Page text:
In other words, no one covered themselves with much glory today, but Strzok may have dug his hole a little deeper regardless. His testimony is continuing, and we’ll cover any other developments in later posts.

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Report: White House aides expecting Whitaker to “rein in” Mueller’s final report on Russiagate, block any Trump subpoena

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There’s not even a pretense that he’s in this role for any reason other than protecting Trump from Mueller, is there?

In fact, this NYT story claims that the White House’s first contact with him in July 2017 was to discuss “joining the president’s team as a legal attack dog against the special counsel, Robert S. Mueller III.” No wonder he ended up at the top of the DOJ. From the beginning Trump seems to have conceived of the position of Attorney General as head of his de facto legal defense team. Once Sessions declared that he wouldn’t play that part by recusing himself from Russiagate, his usefulness to Trump was over.

It’s funny that the White House thinks there’s some way to muzzle Mueller at this point, though, especially with the opposition party set to take over the House in eight weeks.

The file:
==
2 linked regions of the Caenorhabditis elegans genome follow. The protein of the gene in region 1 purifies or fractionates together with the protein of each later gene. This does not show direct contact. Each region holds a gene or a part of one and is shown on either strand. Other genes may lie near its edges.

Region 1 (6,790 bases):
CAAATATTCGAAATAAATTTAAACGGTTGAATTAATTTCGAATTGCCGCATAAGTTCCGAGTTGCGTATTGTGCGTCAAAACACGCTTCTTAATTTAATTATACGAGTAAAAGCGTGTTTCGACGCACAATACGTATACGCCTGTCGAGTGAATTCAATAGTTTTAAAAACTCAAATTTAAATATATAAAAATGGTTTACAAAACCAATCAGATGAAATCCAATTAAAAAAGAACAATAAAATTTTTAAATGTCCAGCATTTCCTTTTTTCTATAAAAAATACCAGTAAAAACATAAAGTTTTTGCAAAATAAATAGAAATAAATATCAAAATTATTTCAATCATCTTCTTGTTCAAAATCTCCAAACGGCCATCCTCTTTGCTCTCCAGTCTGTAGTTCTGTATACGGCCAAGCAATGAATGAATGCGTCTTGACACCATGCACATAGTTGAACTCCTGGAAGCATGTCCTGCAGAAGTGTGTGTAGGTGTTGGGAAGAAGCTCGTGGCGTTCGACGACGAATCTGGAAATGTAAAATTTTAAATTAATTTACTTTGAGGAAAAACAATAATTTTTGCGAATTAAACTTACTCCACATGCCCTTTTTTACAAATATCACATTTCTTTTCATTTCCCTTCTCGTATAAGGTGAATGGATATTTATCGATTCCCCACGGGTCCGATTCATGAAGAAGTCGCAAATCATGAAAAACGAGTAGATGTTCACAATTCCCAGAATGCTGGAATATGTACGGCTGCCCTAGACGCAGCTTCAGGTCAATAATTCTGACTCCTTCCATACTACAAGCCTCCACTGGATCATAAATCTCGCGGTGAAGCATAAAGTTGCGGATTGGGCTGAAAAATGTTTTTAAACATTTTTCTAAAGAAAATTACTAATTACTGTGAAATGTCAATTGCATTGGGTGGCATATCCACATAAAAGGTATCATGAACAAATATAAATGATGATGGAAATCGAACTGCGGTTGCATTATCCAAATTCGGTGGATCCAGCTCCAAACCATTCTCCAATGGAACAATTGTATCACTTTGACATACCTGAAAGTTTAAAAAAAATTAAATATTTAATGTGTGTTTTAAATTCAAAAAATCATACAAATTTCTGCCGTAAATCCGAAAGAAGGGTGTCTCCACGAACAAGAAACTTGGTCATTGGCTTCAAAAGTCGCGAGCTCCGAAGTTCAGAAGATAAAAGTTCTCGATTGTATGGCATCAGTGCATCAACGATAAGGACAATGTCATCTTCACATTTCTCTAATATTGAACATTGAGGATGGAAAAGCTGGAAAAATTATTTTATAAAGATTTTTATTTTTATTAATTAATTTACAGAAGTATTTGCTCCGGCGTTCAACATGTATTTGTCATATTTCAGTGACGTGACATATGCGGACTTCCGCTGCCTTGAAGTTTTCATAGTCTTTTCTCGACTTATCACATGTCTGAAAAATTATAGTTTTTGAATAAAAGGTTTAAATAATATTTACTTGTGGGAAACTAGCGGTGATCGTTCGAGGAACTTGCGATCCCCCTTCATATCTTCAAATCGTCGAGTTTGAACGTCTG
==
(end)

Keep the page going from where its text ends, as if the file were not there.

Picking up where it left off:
People close to Mr. Trump believe that he sent Mr. Whitaker to the department in part to limit the fallout from the Mueller investigation, one presidential adviser said.

White House aides and other people close to Mr. Trump anticipate that Mr. Whitaker will rein in any report summarizing Mr. Mueller’s investigation and will not allow the president to be subpoenaed.

He knew exactly how to appeal to the president: “By October of last year, Mr. Whitaker was telling people that he was working as a political commentator on CNN in order to get the attention of Mr. Trump, said John Q. Barrett, a professor at St. John’s University School of Law who met Mr. Whitaker during a television appearance last June.” His cable-news gig was a job tryout in the administration, chock full of soundbites that were skeptical of Mueller, not coincidentally. It worked like a charm.